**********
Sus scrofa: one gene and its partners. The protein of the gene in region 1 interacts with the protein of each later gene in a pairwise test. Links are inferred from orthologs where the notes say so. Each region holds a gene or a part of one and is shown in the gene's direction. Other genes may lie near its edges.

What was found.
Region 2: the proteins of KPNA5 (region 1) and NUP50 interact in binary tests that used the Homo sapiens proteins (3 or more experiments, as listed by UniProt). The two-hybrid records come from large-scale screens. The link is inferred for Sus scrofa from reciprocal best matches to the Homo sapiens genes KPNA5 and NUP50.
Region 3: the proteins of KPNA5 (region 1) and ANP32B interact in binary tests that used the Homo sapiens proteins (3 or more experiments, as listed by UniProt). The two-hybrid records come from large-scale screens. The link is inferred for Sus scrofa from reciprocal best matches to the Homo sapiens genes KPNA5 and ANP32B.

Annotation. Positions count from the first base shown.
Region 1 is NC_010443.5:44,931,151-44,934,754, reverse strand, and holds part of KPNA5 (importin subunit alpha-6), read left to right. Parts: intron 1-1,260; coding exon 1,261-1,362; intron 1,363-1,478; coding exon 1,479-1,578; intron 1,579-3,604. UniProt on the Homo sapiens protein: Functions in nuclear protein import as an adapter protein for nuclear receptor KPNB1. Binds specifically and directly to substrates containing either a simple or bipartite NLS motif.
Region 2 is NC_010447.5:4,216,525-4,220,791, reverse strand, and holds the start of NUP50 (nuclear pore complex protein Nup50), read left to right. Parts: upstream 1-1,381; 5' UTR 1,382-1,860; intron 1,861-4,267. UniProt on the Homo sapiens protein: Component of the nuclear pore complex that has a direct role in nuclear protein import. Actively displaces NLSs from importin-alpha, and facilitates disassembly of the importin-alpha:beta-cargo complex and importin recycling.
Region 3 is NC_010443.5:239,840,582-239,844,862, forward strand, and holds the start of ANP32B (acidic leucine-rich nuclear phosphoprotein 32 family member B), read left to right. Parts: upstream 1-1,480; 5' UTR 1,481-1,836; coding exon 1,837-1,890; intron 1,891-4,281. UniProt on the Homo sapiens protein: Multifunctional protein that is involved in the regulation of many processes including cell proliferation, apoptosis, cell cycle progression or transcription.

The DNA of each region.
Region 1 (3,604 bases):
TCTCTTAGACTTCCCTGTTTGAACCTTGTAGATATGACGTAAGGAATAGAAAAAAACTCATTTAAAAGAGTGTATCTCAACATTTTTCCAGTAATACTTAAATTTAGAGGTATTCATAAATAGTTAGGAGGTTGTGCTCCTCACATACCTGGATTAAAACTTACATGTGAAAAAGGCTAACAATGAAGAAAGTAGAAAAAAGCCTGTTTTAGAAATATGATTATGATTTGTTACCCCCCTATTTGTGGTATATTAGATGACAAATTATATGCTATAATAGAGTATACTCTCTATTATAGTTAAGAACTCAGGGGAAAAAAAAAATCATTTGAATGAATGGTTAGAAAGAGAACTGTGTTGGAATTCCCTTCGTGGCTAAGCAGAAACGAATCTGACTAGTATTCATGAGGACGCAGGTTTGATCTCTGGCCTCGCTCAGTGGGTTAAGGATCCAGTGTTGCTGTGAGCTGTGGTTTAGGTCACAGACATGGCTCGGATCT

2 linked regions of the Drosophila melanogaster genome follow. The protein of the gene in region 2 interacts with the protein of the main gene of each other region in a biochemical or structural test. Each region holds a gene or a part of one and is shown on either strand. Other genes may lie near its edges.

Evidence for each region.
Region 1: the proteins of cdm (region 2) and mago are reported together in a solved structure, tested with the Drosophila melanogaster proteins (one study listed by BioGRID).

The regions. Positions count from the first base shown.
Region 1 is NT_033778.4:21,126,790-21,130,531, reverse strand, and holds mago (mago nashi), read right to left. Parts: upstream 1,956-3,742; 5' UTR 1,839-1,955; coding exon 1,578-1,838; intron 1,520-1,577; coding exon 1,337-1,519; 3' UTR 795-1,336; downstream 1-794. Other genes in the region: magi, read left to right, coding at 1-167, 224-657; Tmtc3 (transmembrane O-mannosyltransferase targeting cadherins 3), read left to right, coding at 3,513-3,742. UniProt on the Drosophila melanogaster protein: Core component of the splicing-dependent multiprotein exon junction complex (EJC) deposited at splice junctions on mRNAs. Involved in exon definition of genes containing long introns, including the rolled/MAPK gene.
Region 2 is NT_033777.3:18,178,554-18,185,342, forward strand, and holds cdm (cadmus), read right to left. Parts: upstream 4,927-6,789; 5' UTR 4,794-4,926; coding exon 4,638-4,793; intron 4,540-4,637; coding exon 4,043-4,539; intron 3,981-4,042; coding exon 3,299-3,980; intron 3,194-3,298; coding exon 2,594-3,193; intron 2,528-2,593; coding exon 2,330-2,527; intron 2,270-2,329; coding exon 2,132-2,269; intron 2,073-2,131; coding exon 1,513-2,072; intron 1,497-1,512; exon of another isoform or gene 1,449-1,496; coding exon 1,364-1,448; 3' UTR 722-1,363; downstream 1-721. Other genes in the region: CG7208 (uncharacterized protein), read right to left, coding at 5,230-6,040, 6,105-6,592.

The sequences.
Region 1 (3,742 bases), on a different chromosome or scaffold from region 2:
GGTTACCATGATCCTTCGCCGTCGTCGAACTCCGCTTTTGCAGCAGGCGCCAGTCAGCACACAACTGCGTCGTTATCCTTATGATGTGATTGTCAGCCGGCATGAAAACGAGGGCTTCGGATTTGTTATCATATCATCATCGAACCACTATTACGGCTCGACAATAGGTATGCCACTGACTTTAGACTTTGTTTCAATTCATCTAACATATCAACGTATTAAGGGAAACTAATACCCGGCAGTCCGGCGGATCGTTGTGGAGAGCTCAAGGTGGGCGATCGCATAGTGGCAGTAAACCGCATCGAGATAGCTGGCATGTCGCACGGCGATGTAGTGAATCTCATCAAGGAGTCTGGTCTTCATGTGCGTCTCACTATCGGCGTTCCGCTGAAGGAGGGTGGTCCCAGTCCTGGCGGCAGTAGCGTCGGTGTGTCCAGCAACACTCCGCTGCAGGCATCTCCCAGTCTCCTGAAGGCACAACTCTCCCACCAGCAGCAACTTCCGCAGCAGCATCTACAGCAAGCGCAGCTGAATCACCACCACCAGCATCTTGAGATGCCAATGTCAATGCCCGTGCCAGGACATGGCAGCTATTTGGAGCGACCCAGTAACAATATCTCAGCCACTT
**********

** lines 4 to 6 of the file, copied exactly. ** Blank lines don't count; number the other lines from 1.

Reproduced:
Region 3: the proteins of KPNA5 (region 1) and ANP32B interact in binary tests that used the Homo sapiens proteins (3 or more experiments, as listed by UniProt). The two-hybrid records come from large-scale screens. The link is inferred for Sus scrofa from reciprocal best matches to the Homo sapiens genes KPNA5 and ANP32B.

Annotation. Positions count from the first base shown.
Region 1 is NC_010443.5:44,931,151-44,934,754, reverse strand, and holds part of KPNA5 (importin subunit alpha-6), read left to right. Parts: intron 1-1,260; coding exon 1,261-1,362; intron 1,363-1,478; coding exon 1,479-1,578; intron 1,579-3,604. UniProt on the Homo sapiens protein: Functions in nuclear protein import as an adapter protein for nuclear receptor KPNB1. Binds specifically and directly to substrates containing either a simple or bipartite NLS motif.